No Room at the Inn: A return to ‘Catch-and-Release’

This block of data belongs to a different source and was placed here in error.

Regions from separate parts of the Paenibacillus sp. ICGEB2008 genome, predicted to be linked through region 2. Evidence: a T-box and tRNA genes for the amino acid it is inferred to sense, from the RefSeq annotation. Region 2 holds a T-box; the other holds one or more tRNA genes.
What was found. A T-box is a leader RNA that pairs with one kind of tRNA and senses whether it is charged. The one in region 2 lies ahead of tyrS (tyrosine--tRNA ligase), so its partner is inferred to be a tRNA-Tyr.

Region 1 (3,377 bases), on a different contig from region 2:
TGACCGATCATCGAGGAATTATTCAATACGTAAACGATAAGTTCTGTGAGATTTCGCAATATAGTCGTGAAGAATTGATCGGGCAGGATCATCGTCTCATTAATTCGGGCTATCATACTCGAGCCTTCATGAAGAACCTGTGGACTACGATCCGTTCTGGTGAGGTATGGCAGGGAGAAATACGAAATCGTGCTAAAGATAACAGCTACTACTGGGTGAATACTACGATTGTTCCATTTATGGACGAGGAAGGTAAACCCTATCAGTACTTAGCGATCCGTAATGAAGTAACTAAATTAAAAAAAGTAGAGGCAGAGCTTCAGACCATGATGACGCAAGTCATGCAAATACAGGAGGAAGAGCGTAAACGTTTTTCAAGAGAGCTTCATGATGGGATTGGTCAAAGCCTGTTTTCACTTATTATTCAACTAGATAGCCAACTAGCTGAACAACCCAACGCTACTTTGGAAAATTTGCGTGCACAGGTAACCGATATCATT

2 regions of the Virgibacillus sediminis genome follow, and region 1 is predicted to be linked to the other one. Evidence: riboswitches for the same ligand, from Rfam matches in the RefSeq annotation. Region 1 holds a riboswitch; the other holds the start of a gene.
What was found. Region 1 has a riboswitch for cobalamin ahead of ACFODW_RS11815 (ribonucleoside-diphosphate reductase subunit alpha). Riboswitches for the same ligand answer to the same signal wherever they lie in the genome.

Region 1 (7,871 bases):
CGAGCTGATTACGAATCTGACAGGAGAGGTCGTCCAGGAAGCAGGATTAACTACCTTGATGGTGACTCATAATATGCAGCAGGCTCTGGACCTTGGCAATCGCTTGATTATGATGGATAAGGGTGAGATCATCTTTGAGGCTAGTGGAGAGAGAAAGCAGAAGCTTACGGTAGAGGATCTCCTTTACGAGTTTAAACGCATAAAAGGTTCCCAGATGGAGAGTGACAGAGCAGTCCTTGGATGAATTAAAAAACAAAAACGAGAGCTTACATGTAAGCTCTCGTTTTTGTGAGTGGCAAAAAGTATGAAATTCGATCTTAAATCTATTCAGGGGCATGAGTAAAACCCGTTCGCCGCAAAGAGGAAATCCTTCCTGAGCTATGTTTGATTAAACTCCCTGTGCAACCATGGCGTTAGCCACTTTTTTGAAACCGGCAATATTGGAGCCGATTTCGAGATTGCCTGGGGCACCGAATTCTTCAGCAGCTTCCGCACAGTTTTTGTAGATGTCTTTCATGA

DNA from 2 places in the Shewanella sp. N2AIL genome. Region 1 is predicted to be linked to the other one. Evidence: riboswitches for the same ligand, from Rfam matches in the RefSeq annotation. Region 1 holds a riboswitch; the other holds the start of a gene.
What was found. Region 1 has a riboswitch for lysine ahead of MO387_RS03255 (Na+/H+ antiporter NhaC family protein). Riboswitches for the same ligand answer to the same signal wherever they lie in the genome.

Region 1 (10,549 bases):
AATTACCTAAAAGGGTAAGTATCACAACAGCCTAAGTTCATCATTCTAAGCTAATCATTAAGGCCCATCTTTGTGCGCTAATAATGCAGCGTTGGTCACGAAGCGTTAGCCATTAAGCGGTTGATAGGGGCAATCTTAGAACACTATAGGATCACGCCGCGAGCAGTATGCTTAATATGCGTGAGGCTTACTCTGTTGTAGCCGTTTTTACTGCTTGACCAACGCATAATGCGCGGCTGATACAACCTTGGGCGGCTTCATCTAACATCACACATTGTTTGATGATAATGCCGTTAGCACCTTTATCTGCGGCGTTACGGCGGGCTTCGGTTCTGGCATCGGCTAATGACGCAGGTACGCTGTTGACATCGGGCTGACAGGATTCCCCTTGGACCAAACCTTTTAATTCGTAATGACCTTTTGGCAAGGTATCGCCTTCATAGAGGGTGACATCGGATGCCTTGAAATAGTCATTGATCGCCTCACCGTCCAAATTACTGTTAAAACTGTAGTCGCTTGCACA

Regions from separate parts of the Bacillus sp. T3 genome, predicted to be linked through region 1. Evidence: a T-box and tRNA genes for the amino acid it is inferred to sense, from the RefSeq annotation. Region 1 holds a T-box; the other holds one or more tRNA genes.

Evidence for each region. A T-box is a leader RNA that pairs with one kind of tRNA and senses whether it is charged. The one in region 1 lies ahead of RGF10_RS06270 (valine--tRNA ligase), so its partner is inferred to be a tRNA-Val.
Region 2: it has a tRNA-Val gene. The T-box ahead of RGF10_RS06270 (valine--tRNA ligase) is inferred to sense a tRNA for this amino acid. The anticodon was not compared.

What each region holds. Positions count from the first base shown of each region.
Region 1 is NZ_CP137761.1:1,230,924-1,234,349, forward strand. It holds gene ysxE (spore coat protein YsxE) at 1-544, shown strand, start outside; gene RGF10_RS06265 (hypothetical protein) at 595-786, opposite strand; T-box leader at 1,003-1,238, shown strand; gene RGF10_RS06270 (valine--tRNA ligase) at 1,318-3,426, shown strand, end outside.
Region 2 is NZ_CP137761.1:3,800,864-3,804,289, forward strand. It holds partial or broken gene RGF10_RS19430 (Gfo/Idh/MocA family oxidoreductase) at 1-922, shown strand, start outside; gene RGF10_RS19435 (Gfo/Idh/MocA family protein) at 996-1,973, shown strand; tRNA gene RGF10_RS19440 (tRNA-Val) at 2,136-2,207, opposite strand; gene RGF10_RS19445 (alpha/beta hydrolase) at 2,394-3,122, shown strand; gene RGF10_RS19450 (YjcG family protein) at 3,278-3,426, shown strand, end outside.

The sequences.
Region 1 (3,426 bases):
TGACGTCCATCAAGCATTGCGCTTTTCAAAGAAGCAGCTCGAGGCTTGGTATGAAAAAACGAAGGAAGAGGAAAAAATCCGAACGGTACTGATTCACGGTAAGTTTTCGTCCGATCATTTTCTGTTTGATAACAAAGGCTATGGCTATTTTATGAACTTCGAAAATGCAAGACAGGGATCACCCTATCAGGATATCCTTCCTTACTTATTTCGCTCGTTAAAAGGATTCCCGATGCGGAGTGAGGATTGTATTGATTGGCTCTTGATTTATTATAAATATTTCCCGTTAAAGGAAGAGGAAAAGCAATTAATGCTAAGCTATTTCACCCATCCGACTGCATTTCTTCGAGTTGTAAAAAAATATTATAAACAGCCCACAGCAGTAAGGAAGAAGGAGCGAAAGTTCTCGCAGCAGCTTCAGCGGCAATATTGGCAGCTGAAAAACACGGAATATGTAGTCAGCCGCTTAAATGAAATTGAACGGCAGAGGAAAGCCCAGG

A renewed surge of illegal southern border crossings has filled federal detention centers and triggered a return to Obama-era catch-and-release policies in Texas.The Immigration and Customs Enforcement office is San Antonio said it is refusing to take any families the Border Patrol apprehends and will soon reject unaccompanied migrants. ICE’s El Paso office told agents it also was at capacity and was refusing family units.With apprehensions climbing steadily over the summer, ICE says it needs five new detention centers immediately. The agency recently contracted with the GEO Group to build a 1,000-bed facility north of Houston. Price tag: $110 million.ICE spends more than $2 billion a year on immigrant detention at private jails, which house roughly two-thirds of the detainees. FAIR found that overall detention spending, split among several Homeland Security agencies, runs billions more.By one estimate, mandatory detention policies could boost costs $900 million a year over the next decade. Current costs per inmate range from $126 to $182 a day.The costs may seem prohibitive, but paying the bills must not be prohibited. The irresponsible alternative of catch-and-release imposes a cost that’s far too dear. The price tag resulting from our failure to enforce our immigration laws now runs $135 billion annually.While the Trump administration scrambles to secure more bed space, ICE is freeing detainees with notices to appear. Such notices aren’t worth the paper they’re printed on, as immigration courts have the highest failure-to-appear rates in the country.Tyler Houlton, spokesman at the Department of Homeland Security, said the courts jam up the enforcement system and block deportations. “We are severely constrained by litigation, court rulings and debilitating legal loopholes that limit our ability to carry out our mission,” Houlton complained.Other problems lurk in-house.“Obama holdovers are still running the show. We’re putting ourselves right back into the same situation we were under the Obama administration,” said Chris Crane, president of the National ICE Council, which represents deportation officers.Rigorous immigration enforcement – including incarceration of lawbreakers – isn’t cheap. New immigration judges must be hired and trained to get backlogged courts up to speed. Additional detention facilities will be necessary for at least the immediate future.The only rational responses to the border surge are the systematic elimination of rewards for entering the U.S. illegally, more apprehensions and detentions – followed by expeditious deportations. Failure to swiftly carry out these responsibilities merely invites more border crashing, ensuring further chaos and still higher costs caused by illegal aliens walking free.
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